Clio Logo

Travel to the place where the last Indian battle in Kansas was fought. Punished Woman's Fork is approximately one mile South of Lake Scott State Park along Highway 95. A monument overlooks the cave, canyon, and bluffs where the Northern Cheyenne hid, waiting to ambush the United States Cavalry. In the battle that ensued, Commanding officer Lieutenant Colonel William H. Lewis was mortally wounded. He became the last officer killed in military action in the state of Kansas. After the battle, the Northern Cheyenne fled during the night. This area has been designated a State and National Historic Site.


  • Kiosk with information.
  • Monument at top of valley
  • View of canyon off the fork called Punished Woman's Fork
  • Cave where women, children, and elderly Cheyenne were hidden during battle.
  • One of 5 rifle pits dug by Cheyenne women and children in anticipation of the battle.  All are still visible.

The Northern Cheyenne, under the leadership of Chief Dull Knife and Little Wolf, tried to return to their former home in the north. There were ninety two warriors, one hundred twenty women, and one hundred forty one children who had escaped from the reservation at Ft. Reno, Oklahoma.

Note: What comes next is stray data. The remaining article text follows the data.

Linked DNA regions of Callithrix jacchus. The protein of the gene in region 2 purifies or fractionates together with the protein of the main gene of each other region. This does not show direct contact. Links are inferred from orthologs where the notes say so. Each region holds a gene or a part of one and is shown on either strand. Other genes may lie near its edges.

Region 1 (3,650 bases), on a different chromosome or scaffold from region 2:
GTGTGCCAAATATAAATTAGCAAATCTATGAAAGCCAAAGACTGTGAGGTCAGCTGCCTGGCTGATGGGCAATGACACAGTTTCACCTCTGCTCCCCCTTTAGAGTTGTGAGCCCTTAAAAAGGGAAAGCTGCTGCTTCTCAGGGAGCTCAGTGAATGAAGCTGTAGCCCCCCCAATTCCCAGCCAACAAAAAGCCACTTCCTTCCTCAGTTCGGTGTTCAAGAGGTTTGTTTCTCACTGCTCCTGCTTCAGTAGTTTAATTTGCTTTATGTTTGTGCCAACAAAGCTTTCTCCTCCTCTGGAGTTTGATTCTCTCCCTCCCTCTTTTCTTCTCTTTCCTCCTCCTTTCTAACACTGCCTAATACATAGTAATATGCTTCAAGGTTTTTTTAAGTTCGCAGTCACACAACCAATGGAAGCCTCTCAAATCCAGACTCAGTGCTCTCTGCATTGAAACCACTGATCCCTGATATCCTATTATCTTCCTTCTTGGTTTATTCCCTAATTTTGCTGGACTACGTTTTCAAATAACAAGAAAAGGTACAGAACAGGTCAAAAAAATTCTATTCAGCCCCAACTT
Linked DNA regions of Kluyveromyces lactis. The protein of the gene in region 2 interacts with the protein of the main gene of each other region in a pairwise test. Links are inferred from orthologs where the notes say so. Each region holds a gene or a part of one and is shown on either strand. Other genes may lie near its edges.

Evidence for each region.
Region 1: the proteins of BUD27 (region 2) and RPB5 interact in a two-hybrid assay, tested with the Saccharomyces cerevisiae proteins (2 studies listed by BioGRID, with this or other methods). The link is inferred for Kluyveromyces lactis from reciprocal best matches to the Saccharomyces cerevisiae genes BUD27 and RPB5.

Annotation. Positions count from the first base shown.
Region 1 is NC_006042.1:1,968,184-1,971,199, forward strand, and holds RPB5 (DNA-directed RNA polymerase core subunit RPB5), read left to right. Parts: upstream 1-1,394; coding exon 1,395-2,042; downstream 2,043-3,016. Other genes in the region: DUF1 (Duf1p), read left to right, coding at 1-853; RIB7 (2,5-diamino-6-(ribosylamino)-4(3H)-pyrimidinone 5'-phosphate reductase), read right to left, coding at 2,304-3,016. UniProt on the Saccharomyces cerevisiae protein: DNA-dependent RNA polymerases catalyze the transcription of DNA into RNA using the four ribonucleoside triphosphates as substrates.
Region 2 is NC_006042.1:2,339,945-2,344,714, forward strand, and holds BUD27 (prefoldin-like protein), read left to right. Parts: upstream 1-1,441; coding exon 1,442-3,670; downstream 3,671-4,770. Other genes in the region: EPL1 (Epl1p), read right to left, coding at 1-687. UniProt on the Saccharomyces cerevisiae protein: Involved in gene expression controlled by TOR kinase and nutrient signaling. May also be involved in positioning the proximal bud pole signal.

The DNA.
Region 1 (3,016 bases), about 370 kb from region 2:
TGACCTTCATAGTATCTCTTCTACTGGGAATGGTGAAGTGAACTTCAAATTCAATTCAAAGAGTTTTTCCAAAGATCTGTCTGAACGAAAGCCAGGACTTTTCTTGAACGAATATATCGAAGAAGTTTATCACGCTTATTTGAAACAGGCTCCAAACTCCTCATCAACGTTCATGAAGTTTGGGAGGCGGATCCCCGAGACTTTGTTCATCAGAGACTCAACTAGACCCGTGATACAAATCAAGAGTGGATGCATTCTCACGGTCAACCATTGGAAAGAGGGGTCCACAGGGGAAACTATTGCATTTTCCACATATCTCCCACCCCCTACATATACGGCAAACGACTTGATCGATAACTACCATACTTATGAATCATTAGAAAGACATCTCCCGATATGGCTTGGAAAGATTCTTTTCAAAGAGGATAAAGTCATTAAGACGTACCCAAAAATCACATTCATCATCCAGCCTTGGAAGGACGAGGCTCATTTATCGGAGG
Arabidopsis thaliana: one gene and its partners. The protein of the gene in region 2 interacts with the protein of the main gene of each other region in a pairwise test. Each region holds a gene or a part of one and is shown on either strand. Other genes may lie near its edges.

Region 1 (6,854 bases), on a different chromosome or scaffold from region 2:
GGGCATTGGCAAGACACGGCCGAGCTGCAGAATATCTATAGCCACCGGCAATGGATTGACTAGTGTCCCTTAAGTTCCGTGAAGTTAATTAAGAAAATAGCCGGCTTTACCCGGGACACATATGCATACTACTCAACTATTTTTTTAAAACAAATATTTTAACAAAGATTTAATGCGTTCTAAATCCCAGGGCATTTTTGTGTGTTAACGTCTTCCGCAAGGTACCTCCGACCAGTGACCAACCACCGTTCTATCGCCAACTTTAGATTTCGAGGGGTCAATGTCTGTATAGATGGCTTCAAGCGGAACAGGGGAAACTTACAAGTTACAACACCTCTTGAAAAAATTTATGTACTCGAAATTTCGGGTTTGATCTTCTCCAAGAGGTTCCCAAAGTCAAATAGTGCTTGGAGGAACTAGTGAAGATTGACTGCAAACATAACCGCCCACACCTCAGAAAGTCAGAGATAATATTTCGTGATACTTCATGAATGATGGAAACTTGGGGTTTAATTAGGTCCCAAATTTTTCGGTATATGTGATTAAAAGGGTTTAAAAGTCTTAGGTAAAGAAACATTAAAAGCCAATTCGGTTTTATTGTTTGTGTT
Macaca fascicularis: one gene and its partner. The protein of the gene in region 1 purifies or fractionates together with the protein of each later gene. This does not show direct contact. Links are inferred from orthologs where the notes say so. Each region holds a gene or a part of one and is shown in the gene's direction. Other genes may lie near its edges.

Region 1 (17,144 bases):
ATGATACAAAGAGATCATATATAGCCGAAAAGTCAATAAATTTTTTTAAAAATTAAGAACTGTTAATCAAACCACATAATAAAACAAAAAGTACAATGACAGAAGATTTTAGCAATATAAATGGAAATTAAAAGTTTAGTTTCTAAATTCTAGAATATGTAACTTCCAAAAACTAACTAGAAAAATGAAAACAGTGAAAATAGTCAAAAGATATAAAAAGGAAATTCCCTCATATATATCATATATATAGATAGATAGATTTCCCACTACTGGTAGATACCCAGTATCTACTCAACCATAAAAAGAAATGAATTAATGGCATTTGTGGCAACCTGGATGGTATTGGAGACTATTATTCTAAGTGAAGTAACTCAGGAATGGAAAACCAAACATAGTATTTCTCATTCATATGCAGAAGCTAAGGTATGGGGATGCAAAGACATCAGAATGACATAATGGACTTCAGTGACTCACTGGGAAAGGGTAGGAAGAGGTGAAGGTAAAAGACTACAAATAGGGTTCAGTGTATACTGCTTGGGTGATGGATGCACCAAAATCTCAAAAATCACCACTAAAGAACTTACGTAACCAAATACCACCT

They were at this location on September 27, 1878, when Lt. Colonel William H. Lewis, the commander of Fort Dodge, was dispatched to capture and return them to Oklahoma. The women and children were hidden during the battle in a cave. In the battle that ensued, Lt. Col. William H. Lewis, (West Point graduate and instructor) was mortally wounded and died while in route, for medical help, to Fort Wallace. He was the last officer killed in military action within the state of Kansas. The Cheyenne escaped by night, crossing the Smoky Hill River and fleeing to Nebraska.

This site represents the last encounter in the State of Kansas between the Native Americans and the United States troops. A historical monument overlooks the cave, two canyons, and bluffs where the battle took place.

Conditions have changed somewhat since the battle itself. The creek no longer flows as it did in 1878, but one can still sense the historic drama that took place and can appreciate the desperate situation. Today, the battle site remains pristine. This area was listed in the National Register of Historic Places in 2007.

Maddux, Vernon R.. Maddux, Albert Glenn. In Dull Knife's Wake. Norman, OK. Horse Creek Publications, 2003.

Stokes, Keith. Battle Canyon. Kansas Travel. January 17, 2017. . http://www.kansastravel.org/battlecanyon.htm.